Even after the worst drought in a half-century shriveled crops from Ohio to Nebraska, US farmers are having their most profitable year ever because of record-high prices and insurance claims.
Farmer income will probably jump 6.9 percent to US$144 billion, exceeding the government’s August estimate of US$139.3 billion, said Neil Harl, an economist at Iowa State University.
Parched fields that drove corn, soybean and wheat futures as much as 68 percent higher since mid-June mean insurance payouts may more than double to US$28 billion, according to Doane Advisory Services Co, a farm and food-company researcher in Saint Louis.
“Crop insurance was a savior this year,” said Kyle Wendland, 29, whose corn yields plunged 36 percent and soybean output dropped 11 percent on the 416 hectares he farms near Fredericksburg, Iowa.
“It was the difference between making a profit or sustaining a loss,” he added.
Farming accounted for 0.9 percent of the US economy last year, generating 11 percent of total exports and employing 2.635 million workers, Bureau of Economic Analysis data show. Deere & Co, the world’s largest agricultural equipment maker, on Thursday boosted its forecast of US farm cash receipts for this year to US$388.2 billion and predicted a 3.7 percent gain next year to US$402.5 billion.
Midwest farmland values rose by 13 percent to a record in the third quarter and spurred sales of Monsanto Co seeds, Deere tractors and CF Industries Holdings Inc fertilizer. Costlier grain eroded profit for pork producer Smithfield Foods Inc and restaurant owners, including Texas Roadhouse Inc. The government is predicting food inflation will accelerate next year, led by meat, dairy and baked goods.
The Standard & Poor’s GSCI Agriculture Index of eight farm products gained 9.3 percent this year. Wheat soared 32 percent to US$8.5975 a bushel on the Chicago Board of Trade, corn advanced 15 percent to US$7.4525 and soybeans added 17 percent to US$14.0825. That contrasts with an 8.4 percent gain in the MSCI All-Country World Index of equities and a 2.4 percent return on US Treasuries, a Bank of America Corp index shows.
While smaller harvests are reducing supplies from the US, the biggest agricultural exporter, slowing demand growth and more production in other nations are easing the impact. The UN says the global cost of food imports will drop 10 percent to US$1.136 trillion this year and its gauge of world food prices is 10 percent below the record set in February last year.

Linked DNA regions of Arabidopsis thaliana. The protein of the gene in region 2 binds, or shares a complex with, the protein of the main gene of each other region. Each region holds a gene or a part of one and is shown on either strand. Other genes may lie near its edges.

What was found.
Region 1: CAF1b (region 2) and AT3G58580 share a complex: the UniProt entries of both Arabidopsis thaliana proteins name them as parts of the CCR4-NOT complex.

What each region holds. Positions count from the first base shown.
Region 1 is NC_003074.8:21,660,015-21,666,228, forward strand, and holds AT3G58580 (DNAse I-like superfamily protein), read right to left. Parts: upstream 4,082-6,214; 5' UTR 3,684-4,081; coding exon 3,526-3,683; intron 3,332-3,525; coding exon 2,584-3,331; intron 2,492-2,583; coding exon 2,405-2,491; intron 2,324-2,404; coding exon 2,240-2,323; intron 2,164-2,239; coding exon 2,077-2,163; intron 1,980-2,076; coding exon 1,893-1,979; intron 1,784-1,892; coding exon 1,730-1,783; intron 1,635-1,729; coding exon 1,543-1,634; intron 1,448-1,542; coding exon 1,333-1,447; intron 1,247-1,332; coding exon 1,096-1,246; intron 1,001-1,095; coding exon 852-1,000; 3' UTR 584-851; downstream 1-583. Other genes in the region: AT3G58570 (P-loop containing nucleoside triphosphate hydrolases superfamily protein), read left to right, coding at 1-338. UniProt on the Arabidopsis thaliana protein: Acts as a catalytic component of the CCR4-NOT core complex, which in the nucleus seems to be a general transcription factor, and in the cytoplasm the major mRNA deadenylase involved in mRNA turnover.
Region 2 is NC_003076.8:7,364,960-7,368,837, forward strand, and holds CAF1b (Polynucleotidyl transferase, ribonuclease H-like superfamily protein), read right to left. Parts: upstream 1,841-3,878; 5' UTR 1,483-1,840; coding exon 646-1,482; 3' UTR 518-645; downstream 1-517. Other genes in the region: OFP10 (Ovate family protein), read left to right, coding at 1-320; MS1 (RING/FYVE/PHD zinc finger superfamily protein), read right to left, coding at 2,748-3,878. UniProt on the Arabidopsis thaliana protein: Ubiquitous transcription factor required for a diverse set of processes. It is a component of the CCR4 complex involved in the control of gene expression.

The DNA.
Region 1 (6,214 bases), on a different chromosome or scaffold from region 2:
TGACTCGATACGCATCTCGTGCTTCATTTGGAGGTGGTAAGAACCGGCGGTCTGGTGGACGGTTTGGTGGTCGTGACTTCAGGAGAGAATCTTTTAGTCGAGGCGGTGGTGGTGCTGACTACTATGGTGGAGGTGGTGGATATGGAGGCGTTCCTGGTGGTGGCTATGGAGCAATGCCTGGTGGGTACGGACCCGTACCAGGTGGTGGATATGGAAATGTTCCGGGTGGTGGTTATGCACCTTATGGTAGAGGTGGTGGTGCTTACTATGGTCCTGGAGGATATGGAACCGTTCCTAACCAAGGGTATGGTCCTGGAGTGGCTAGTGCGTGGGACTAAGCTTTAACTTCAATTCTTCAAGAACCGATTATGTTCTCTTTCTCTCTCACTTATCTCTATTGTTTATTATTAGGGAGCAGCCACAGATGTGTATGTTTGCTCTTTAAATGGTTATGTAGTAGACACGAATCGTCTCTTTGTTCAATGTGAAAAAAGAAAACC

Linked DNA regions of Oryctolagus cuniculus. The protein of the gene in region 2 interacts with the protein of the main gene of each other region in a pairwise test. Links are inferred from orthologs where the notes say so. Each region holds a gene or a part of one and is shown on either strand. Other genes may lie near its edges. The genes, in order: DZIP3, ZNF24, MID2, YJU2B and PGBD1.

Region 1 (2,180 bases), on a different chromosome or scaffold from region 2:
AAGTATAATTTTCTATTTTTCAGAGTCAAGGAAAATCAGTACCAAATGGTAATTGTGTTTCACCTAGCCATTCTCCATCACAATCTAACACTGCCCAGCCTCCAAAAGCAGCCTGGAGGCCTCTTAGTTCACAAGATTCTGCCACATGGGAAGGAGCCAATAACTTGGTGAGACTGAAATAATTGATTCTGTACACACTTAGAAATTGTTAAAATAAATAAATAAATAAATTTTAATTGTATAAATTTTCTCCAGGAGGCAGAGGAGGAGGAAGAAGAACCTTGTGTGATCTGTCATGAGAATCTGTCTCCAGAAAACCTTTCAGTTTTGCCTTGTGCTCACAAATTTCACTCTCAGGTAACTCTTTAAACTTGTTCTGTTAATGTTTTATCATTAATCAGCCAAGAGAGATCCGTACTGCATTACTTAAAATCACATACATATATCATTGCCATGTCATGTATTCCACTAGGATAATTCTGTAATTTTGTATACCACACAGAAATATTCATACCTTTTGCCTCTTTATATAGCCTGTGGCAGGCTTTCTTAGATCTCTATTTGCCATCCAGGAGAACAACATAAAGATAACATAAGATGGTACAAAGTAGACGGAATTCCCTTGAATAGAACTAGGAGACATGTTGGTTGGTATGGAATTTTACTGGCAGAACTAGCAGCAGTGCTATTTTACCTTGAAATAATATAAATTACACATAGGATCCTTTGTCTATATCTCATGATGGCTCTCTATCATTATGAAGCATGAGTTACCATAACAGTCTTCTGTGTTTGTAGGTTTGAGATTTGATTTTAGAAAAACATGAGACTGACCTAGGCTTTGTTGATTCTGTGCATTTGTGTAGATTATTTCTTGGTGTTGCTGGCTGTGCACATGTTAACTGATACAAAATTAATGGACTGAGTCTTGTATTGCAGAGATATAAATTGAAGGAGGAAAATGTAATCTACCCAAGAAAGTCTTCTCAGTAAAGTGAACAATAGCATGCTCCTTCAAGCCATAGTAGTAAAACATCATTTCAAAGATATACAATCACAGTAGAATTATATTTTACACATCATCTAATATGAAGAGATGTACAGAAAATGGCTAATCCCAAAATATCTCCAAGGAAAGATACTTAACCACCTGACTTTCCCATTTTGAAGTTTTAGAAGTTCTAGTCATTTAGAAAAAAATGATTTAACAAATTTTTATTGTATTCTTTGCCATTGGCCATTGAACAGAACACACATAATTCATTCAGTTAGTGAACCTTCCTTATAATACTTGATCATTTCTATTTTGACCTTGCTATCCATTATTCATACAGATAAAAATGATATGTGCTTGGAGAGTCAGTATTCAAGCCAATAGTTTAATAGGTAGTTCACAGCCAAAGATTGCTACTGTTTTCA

Production of corn, the biggest US crop, fell 13 percent to 272.4 million tonnes, the lowest since 2006, the US Department of Agriculture (USDA) estimates. In the two months from mid-June, prices surged as much as 68 percent on the Chicago Board of Trade to a record US$8.49. Crops withered in the US as Midwest states went without rain for most of July and August, and temperatures set heat records going back more than a century.
Soybean output fell 4 percent to 80.86 million tonnes, driving futures to an all-time high of US$17.89 on Sept. 4. Wheat prices reached a four-year high of US$9.4725 on July 23 and the condition of the winter crop on Nov. 18 was the worst since at least 1985, threatening output of grain that will be harvested in June.
The boom may not last. While the US trade surplus in agriculture rose tenfold since 2005, the government predicts an 8.6 percent drop in the country’s combined wheat, soy and corn exports next year. Surging prices will encourage farmers to plant more for next year’s harvest and Memphis, Tennessee-based Informa Economics Inc forecast on Nov. 2 that global corn production may jump 14 percent next year as wheat output gains 7.5 percent.